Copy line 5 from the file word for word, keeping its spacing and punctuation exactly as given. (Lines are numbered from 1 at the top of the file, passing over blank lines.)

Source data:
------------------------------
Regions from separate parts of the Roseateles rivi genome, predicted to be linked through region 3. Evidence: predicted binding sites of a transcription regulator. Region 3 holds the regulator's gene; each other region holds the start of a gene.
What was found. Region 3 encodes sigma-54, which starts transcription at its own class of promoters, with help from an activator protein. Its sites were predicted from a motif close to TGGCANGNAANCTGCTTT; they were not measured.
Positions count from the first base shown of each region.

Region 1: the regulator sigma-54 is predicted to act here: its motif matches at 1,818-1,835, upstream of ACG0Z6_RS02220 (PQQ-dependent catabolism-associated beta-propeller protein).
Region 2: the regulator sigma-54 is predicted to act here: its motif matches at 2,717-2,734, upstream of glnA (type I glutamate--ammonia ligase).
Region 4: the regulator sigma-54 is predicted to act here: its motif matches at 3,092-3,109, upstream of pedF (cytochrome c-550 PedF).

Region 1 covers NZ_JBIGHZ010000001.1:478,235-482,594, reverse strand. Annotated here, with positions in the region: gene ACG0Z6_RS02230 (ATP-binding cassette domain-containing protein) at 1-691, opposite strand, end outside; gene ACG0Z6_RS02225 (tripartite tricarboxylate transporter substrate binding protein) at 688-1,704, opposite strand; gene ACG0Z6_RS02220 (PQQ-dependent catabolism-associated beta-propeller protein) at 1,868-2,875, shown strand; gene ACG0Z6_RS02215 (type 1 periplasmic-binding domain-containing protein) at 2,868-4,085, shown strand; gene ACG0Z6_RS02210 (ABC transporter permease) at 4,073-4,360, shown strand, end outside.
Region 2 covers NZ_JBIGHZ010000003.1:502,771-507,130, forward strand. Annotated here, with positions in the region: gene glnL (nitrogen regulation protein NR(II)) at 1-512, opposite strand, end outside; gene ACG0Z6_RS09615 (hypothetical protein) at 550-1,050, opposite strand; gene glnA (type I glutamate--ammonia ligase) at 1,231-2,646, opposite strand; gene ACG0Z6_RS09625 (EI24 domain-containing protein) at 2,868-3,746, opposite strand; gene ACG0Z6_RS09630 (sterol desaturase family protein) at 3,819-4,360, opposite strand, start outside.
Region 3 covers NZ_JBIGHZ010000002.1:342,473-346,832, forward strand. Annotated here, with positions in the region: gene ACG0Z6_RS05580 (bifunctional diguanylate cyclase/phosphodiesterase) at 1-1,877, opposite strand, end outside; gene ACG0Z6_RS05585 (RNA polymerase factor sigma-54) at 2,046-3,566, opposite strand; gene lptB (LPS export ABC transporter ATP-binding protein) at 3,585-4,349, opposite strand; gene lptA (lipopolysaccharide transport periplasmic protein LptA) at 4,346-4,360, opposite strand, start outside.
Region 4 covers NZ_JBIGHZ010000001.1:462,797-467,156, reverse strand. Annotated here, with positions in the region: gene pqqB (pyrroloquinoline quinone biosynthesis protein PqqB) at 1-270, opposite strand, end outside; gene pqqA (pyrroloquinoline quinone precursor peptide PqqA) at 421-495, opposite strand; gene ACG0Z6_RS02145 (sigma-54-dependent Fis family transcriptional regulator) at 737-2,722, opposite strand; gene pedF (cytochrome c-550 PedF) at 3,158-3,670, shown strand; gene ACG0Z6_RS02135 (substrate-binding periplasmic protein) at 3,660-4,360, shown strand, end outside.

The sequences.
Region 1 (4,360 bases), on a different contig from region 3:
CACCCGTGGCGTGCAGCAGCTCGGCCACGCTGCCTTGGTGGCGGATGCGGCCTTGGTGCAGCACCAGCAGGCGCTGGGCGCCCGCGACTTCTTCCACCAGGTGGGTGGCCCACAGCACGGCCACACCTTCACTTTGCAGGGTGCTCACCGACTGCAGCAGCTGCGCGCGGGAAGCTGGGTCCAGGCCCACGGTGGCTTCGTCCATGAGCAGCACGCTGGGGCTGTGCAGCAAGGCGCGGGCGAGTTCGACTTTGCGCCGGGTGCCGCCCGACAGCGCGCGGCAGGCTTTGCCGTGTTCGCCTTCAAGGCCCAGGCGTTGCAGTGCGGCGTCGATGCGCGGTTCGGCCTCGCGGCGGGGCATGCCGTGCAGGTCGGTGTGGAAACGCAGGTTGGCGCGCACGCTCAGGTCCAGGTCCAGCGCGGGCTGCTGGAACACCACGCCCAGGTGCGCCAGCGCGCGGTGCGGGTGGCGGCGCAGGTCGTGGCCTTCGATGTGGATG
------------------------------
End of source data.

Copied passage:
Region 2: the regulator sigma-54 is predicted to act here: its motif matches at 2,717-2,734, upstream of glnA (type I glutamate--ammonia ligase).